Public Safety concludes every Timely Warning Notification with the same few concise points of advice: “use your intuition”, “walk confidently and alertly” and “keep a distance”—all practices the victim is expected to adhere to.
The advice is putting the responsibility on the victim to make better choices.
But we believe it isn’t the victim who should be expected to change. It is the perpetrator. We live in a culture of victim blaming and it needs to stop. This weekend, a Seattle U student was assaulted on the north side of Campion Hall early in the morning. The student was able to escape the suspect and contact campus safety. Following the notification of the assault, the email ends, as usual, with the “prevention tips for incidents such as this,” again implying that the victim was at fault.
We need a shift. We need a change in the way we look at crime and rape and assault and victims. We don’t need to be told how to avoid being robbed, we need to be told not to rob. We don’t need to be told how to avoid being assaulted, we need to be taught not to assault.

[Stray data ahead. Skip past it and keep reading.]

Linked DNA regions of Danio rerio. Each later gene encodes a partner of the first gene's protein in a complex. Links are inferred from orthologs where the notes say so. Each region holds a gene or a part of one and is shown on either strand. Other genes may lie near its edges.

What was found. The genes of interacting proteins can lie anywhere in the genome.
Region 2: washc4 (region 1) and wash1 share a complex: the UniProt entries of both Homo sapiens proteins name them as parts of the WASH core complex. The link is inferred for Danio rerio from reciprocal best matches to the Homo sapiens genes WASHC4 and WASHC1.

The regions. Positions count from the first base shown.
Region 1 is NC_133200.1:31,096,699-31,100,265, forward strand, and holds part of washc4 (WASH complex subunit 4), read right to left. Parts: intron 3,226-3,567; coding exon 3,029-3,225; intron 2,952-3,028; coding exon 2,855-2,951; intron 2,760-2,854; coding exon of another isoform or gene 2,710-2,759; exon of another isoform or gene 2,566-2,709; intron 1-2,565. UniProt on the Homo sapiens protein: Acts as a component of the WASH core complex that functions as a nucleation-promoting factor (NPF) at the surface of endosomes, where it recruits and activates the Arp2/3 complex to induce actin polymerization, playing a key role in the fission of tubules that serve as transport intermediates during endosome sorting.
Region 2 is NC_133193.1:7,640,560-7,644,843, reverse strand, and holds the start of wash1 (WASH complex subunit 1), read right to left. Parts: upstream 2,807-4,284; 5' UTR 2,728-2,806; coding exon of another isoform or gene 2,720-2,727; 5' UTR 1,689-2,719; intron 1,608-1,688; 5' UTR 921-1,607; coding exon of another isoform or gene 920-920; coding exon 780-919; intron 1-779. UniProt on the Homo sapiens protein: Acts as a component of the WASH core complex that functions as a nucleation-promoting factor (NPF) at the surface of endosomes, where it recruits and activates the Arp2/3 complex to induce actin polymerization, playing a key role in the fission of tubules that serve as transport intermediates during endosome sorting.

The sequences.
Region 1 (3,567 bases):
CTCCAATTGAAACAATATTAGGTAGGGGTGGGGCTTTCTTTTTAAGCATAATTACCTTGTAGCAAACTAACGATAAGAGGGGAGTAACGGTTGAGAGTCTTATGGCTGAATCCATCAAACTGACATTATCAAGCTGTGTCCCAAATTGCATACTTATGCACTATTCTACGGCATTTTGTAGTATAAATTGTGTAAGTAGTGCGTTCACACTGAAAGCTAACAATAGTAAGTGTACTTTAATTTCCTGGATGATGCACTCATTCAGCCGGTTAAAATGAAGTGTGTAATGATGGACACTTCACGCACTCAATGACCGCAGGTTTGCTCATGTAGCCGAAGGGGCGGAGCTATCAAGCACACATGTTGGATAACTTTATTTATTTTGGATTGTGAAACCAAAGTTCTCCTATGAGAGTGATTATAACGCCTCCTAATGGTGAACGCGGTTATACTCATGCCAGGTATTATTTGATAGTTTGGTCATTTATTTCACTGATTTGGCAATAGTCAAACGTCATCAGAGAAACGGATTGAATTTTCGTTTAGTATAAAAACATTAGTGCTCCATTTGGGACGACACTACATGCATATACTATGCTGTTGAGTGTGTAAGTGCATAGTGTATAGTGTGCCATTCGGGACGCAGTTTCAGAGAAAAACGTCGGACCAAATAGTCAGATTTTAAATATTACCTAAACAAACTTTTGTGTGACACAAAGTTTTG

When will we stop trying to just prevent violence and start trying to prevent violent people?
When we blame victims and give people tips for preventing dangerous incidents, we foster a culture of fear. We don’t want people to be afraid. We want them to be safe.
While giving preventative tips is important, the finger is pointing the wrong way. What really needs to be prevented here is not people in dangerous situations, but rather people causing dangerous situations.
Victim shaming isn’t a trend that is going to change overnight. It is a cultural phenomenon that has permeated our society and we won’t have an easy time re-learning the existing ideas. But we need to start somewhere.
The Spectator editorial board consists of Jenna Ramsey, Tess Riski, Christopher Salsbury, Nick Turner, Bill Goldstein, Shelby Barnes, Cameron Peters, and Mandy Rusch. Signed commentaries reflect the opinions of the authors and not necessarily those of the Spectator. The views expressed in these editorials are not necessarily the views of Seattle University.